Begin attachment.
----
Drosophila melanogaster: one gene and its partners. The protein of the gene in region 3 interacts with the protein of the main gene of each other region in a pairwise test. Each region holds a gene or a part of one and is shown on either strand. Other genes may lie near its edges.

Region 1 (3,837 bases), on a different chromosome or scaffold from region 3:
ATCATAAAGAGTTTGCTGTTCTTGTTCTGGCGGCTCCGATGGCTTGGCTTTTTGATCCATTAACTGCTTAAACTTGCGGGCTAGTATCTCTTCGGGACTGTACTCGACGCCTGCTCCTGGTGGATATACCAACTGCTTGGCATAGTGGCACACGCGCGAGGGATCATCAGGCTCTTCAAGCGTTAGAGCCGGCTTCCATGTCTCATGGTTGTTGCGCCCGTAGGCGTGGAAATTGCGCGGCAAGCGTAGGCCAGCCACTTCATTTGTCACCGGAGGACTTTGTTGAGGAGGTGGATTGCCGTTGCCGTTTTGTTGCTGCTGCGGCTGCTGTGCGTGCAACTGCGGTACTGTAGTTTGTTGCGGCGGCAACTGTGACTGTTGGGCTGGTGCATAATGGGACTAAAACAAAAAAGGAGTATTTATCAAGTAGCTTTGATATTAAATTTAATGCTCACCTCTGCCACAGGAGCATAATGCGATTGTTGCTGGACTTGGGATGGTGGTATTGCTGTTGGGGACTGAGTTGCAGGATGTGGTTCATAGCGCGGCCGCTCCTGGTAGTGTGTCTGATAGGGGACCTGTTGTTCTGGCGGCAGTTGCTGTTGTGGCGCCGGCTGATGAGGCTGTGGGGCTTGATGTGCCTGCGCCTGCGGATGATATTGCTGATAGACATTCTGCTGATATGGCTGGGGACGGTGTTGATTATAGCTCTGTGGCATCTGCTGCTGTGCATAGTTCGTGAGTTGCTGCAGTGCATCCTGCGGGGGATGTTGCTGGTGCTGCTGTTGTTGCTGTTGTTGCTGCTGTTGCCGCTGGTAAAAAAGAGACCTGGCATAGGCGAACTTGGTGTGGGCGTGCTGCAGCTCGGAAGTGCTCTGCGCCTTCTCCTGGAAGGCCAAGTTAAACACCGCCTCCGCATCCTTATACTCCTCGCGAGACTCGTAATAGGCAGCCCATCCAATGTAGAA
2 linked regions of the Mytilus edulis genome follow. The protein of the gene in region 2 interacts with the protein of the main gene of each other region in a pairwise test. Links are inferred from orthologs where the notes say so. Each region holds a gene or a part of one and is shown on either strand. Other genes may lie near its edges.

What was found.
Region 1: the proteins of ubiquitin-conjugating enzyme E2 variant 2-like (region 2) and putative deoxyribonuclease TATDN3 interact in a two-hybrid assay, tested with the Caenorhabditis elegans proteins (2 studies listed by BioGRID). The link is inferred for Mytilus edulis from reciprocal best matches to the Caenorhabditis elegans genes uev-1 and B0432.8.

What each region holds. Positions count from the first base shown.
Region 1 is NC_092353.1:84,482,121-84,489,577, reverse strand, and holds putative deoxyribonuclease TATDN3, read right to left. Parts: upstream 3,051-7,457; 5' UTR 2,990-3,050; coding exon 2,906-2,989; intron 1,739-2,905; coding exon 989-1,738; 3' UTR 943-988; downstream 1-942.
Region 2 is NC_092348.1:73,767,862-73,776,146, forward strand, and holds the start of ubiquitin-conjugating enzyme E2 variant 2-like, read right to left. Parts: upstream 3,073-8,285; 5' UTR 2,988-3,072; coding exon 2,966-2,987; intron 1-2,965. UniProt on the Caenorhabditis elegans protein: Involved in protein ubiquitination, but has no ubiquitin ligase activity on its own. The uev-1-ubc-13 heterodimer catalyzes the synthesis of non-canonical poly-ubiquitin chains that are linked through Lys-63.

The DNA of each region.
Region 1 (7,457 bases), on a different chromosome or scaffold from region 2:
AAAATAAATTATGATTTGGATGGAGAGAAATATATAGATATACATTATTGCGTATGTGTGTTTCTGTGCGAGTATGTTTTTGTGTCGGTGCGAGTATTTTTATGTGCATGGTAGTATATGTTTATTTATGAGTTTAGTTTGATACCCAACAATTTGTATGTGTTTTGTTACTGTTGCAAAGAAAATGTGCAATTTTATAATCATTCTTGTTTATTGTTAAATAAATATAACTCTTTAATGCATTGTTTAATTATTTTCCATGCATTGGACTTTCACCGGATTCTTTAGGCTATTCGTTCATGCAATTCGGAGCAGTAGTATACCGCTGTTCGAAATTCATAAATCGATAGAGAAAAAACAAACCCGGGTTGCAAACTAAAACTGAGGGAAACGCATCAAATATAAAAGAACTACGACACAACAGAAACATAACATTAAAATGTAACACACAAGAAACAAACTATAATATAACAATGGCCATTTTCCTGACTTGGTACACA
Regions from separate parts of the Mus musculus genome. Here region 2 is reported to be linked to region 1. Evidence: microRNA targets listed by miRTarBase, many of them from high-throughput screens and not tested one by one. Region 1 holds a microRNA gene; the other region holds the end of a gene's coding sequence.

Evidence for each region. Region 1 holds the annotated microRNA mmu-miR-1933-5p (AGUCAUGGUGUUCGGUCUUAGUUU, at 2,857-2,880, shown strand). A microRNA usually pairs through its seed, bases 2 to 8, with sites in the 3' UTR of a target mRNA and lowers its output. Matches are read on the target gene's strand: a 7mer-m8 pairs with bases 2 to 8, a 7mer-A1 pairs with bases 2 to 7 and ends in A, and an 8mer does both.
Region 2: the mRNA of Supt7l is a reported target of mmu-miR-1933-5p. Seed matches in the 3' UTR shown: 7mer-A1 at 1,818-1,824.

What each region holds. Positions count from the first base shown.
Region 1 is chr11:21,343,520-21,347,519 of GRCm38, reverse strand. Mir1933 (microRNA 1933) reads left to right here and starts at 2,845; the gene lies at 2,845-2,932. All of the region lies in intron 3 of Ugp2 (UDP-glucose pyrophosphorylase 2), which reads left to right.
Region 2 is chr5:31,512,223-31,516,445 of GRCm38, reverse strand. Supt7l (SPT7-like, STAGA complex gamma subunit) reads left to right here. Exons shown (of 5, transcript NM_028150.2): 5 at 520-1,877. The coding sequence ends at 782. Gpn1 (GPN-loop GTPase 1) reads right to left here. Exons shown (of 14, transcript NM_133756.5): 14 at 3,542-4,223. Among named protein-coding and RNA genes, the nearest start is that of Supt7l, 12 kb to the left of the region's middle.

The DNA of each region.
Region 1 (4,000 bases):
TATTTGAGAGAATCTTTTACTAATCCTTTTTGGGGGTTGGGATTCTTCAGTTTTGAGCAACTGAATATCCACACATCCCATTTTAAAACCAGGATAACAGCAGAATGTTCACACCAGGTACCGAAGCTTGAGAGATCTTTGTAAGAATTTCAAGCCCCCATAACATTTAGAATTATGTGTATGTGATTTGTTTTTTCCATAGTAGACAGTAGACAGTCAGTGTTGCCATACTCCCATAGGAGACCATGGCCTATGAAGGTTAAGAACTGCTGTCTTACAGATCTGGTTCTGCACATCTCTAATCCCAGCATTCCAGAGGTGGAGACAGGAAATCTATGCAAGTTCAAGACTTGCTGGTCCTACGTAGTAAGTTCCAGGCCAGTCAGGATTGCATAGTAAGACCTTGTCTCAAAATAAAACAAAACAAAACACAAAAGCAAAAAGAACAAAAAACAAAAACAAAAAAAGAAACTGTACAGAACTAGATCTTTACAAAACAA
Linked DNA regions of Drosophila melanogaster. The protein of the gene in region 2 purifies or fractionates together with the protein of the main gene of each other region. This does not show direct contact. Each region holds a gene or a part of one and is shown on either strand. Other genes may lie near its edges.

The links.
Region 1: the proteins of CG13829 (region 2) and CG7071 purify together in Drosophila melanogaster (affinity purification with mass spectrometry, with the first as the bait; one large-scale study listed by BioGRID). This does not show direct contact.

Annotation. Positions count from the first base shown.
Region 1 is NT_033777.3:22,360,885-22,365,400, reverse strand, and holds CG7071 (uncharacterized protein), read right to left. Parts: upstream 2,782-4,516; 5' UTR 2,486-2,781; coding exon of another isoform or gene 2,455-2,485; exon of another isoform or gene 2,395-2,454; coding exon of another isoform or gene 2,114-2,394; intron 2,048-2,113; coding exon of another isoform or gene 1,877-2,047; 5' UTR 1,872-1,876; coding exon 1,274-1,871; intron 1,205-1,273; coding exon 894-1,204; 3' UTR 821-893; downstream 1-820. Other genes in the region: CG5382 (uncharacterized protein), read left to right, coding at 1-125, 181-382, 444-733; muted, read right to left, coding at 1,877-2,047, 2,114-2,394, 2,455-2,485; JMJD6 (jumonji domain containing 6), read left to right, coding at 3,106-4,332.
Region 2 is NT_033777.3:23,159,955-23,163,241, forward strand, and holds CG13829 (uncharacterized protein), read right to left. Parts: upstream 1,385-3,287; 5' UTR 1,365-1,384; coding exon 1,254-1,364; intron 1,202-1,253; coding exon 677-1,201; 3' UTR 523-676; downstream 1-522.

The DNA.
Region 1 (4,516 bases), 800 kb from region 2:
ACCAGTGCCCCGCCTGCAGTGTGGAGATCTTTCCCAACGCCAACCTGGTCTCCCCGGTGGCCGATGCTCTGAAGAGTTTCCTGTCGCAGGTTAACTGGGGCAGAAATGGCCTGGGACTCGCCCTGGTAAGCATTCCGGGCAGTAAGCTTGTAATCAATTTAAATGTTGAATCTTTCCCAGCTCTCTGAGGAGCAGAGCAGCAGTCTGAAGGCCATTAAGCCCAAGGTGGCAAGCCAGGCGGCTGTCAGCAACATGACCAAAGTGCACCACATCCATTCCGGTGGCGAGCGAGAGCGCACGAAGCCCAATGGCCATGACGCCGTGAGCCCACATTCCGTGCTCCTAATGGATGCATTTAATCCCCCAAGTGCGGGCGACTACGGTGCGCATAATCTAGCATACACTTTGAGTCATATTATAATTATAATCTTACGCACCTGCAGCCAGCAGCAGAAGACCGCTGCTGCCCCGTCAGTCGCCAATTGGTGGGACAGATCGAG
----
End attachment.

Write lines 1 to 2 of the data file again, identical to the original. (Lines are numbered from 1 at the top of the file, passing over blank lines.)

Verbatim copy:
Drosophila melanogaster: one gene and its partners. The protein of the gene in region 3 interacts with the protein of the main gene of each other region in a pairwise test. Each region holds a gene or a part of one and is shown on either strand. Other genes may lie near its edges.

Region 1 (3,837 bases), on a different chromosome or scaffold from region 3: